So it's a challenge. I think what they're also doing, they're forcing 12 turnovers a game. That is a pretty good number, and that's something that we usually are pretty good at.

But if they turn us over a lot, that could be a big difference in the game. We pride ourselves in not turning it over.

Q. I know you've told this story before, probably multiple times. But can you take us through the email that brought Moe to Michigan, and the guy it came from, who was he, how did you know him? Why did you not read the email immediately, and what happened from there?
JOHN BEILEIN: So I had a player at West Virginia named Johannes Herber that played for Team Alba in Berlin. There was another young man that over there that worked out young players. So he had talked before about sending information on Niels Giffey from Connecticut several years ago. There was -- it didn't work out. I think we were out of scholarships or something. But he remembered, I responded to him and everything.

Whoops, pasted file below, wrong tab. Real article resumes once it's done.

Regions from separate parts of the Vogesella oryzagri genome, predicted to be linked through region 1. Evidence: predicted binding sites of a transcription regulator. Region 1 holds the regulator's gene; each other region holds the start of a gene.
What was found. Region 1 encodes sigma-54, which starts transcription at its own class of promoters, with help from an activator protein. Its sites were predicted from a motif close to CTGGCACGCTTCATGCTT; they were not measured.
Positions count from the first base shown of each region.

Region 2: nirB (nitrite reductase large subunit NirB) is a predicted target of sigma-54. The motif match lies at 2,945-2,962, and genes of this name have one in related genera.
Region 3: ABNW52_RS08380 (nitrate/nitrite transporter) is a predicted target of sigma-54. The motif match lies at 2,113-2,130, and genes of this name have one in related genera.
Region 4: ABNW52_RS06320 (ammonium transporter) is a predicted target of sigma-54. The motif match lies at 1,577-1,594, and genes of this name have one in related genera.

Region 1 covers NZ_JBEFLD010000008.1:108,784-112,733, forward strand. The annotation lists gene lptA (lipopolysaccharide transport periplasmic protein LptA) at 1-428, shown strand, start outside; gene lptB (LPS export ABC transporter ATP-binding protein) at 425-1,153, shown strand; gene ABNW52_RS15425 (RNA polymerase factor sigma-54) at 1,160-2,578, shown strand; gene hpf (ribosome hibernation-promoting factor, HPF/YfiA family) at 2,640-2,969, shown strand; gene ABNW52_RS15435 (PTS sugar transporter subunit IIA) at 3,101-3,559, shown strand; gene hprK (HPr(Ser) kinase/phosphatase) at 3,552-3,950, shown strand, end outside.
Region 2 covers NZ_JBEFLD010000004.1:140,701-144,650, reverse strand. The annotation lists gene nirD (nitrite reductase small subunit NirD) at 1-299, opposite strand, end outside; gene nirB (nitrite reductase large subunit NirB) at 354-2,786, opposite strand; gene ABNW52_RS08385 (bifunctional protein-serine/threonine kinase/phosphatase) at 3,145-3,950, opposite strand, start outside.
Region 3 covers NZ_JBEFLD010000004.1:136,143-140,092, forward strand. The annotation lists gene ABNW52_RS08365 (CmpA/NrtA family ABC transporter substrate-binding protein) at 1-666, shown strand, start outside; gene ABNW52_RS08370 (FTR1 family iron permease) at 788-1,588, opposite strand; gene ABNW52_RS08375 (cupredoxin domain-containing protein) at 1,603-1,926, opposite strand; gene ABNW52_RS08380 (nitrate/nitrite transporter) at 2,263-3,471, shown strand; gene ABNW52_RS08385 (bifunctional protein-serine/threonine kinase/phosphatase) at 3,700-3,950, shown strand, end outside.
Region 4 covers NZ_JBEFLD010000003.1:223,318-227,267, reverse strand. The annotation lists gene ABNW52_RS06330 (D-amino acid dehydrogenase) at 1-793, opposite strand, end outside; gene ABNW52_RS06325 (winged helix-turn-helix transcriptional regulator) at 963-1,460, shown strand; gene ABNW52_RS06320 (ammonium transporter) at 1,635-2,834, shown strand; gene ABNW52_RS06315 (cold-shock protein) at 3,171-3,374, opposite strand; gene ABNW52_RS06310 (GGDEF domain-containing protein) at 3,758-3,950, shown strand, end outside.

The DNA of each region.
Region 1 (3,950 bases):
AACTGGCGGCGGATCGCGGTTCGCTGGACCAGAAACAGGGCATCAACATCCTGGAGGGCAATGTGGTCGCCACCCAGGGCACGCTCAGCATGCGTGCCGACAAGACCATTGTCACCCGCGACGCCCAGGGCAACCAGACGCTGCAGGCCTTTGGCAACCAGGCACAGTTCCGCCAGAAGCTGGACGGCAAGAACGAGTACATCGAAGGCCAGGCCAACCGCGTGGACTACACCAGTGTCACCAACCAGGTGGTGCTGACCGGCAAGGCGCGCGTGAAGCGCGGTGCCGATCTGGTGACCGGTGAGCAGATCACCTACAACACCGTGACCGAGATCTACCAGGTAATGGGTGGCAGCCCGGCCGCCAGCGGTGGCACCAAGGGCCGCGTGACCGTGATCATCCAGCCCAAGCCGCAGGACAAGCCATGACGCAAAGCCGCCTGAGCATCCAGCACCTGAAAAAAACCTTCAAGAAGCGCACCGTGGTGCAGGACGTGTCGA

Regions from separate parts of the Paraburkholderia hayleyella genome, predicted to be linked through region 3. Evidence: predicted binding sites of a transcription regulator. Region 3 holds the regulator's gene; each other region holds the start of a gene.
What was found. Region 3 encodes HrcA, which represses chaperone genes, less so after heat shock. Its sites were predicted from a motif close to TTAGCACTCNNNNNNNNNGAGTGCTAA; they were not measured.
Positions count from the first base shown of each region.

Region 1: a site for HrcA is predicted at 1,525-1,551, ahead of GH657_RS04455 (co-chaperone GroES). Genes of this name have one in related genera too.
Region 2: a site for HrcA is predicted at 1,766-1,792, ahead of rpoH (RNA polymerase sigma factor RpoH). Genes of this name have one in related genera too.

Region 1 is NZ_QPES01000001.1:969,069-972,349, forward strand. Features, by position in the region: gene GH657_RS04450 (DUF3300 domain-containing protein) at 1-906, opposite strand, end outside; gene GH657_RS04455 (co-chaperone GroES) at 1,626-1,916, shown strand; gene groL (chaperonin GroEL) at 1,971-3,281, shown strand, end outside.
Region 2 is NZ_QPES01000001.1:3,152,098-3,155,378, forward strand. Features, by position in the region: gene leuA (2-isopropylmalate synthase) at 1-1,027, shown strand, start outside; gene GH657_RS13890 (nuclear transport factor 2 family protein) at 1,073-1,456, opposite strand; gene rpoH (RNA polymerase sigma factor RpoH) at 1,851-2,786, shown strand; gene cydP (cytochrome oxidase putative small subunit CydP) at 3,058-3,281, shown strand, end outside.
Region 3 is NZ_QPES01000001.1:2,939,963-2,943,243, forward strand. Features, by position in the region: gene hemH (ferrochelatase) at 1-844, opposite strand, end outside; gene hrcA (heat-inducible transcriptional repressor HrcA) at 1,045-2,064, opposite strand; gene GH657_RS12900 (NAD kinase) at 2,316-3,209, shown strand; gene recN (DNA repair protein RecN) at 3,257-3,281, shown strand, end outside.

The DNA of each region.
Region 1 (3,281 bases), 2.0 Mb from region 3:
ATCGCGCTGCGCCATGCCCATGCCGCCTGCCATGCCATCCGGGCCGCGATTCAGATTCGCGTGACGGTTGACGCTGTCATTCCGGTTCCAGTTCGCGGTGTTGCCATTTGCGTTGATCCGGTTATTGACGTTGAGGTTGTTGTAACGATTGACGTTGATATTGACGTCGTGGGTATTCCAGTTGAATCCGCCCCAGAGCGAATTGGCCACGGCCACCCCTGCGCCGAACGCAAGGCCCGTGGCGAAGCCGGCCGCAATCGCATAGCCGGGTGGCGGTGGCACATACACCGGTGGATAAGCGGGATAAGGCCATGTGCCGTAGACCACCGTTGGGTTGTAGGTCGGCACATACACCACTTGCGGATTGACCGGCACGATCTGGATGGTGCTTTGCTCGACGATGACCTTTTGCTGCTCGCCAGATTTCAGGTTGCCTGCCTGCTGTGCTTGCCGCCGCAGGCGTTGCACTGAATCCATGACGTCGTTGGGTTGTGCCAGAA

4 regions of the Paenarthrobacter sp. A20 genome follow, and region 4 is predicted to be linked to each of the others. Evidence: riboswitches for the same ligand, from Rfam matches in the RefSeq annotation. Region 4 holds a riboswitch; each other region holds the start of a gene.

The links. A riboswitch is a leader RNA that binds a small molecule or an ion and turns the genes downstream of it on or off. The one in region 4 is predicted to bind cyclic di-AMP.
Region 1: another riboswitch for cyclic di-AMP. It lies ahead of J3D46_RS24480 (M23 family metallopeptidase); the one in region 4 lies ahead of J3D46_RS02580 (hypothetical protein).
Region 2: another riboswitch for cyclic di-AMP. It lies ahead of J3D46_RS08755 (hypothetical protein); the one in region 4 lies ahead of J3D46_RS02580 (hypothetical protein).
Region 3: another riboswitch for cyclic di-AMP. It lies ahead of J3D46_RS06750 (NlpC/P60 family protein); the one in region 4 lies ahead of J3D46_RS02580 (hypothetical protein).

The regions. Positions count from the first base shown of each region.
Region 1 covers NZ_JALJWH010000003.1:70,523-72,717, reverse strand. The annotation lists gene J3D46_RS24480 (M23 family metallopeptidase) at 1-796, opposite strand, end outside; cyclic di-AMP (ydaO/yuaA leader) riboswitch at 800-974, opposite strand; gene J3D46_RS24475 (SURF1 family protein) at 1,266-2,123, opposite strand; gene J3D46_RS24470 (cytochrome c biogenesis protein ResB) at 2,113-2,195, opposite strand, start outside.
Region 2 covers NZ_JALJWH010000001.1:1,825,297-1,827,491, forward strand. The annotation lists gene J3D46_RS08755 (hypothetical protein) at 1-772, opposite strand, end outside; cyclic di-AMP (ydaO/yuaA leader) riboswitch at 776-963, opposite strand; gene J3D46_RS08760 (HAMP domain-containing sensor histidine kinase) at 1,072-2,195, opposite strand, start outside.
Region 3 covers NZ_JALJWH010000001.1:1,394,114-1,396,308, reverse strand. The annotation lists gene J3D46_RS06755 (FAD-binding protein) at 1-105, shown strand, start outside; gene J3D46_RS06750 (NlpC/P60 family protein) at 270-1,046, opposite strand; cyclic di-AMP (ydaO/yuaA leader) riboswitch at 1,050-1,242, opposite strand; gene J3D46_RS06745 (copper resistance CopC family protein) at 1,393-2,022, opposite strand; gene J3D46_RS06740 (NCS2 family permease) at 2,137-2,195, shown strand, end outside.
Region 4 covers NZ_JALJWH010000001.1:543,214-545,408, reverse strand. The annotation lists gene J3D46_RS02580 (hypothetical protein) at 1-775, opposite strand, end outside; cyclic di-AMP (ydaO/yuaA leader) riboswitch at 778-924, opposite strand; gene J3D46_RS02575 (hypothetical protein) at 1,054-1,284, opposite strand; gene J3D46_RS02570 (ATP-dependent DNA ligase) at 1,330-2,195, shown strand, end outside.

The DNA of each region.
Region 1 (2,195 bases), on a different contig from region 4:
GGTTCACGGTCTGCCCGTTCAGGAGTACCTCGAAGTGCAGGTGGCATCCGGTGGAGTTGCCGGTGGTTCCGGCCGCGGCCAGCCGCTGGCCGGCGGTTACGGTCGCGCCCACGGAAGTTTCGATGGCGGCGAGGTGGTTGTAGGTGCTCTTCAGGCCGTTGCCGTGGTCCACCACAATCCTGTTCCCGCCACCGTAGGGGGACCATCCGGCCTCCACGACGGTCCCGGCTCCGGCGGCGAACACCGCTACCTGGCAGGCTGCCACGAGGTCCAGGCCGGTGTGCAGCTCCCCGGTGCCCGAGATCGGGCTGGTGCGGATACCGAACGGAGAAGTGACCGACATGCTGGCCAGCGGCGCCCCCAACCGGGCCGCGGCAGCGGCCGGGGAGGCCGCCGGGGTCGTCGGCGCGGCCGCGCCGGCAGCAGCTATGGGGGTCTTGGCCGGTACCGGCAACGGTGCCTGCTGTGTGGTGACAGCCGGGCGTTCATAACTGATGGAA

So when he sent me this -- my email gets stacked up a little bit. Finally I was just trying to clean it up. It was maybe two or three weeks later that I watched this video, and then I called him, and then I called Moe. And on the phone, the energy on the phone was incredible.

So I just said, you know what? We can't like sit on this. I think this kid is going to be pretty good, but nobody's been over to see him. I'm going over to see him. Because there is no high school basketball in Europe, the NCAA doesn't allow us go watch him play. You can only see people in scholastic. So I had to do it off film.

But I did go to visit him in his flat. I asked for a big German dinner and a beer. I got both of them. That was it. When I got in the elevator with the young man, a small elevator, and went up, by the time I got out of the elevator, we talked about elevator conversation, I said, If this kid's good at all, I'm going to give him a scholarship, because he was so engaging. What you see right there is who he is.